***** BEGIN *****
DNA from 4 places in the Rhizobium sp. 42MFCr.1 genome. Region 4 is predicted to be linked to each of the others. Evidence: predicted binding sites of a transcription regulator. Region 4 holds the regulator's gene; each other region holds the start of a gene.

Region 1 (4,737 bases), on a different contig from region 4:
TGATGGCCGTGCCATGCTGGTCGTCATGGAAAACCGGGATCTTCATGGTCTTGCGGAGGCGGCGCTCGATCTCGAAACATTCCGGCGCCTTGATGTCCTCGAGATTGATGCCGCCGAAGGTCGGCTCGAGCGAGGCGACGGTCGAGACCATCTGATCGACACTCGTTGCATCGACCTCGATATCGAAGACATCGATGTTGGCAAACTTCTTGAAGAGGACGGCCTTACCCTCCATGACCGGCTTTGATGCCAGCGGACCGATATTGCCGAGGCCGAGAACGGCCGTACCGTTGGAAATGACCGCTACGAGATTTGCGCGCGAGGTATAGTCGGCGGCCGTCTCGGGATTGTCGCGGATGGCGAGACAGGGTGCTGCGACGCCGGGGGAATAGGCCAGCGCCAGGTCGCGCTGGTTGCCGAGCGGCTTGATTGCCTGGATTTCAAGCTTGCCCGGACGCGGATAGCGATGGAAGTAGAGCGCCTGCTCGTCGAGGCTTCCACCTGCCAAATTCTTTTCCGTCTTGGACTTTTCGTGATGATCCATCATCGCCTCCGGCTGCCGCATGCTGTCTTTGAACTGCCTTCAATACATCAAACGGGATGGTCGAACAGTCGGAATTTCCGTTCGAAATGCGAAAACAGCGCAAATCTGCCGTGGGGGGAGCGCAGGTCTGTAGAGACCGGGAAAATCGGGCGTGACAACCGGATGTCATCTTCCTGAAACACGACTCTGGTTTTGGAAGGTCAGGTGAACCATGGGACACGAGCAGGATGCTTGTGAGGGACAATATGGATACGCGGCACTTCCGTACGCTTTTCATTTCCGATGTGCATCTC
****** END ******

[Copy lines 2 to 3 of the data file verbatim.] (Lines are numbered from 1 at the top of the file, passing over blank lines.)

Region 1 (4,737 bases), on a different contig from region 4:
TGATGGCCGTGCCATGCTGGTCGTCATGGAAAACCGGGATCTTCATGGTCTTGCGGAGGCGGCGCTCGATCTCGAAACATTCCGGCGCCTTGATGTCCTCGAGATTGATGCCGCCGAAGGTCGGCTCGAGCGAGGCGACGGTCGAGACCATCTGATCGACACTCGTTGCATCGACCTCGATATCGAAGACATCGATGTTGGCAAACTTCTTGAAGAGGACGGCCTTACCCTCCATGACCGGCTTTGATGCCAGCGGACCGATATTGCCGAGGCCGAGAACGGCCGTACCGTTGGAAATGACCGCTACGAGATTTGCGCGCGAGGTATAGTCGGCGGCCGTCTCGGGATTGTCGCGGATGGCGAGACAGGGTGCTGCGACGCCGGGGGAATAGGCCAGCGCCAGGTCGCGCTGGTTGCCGAGCGGCTTGATTGCCTGGATTTCAAGCTTGCCCGGACGCGGATAGCGATGGAAGTAGAGCGCCTGCTCGTCGAGGCTTCCACCTGCCAAATTCTTTTCCGTCTTGGACTTTTCGTGATGATCCATCATCGCCTCCGGCTGCCGCATGCTGTCTTTGAACTGCCTTCAATACATCAAACGGGATGGTCGAACAGTCGGAATTTCCGTTCGAAATGCGAAAACAGCGCAAATCTGCCGTGGGGGGAGCGCAGGTCTGTAGAGACCGGGAAAATCGGGCGTGACAACCGGATGTCATCTTCCTGAAACACGACTCTGGTTTTGGAAGGTCAGGTGAACCATGGGACACGAGCAGGATGCTTGTGAGGGACAATATGGATACGCGGCACTTCCGTACGCTTTTCATTTCCGATGTGCATCTC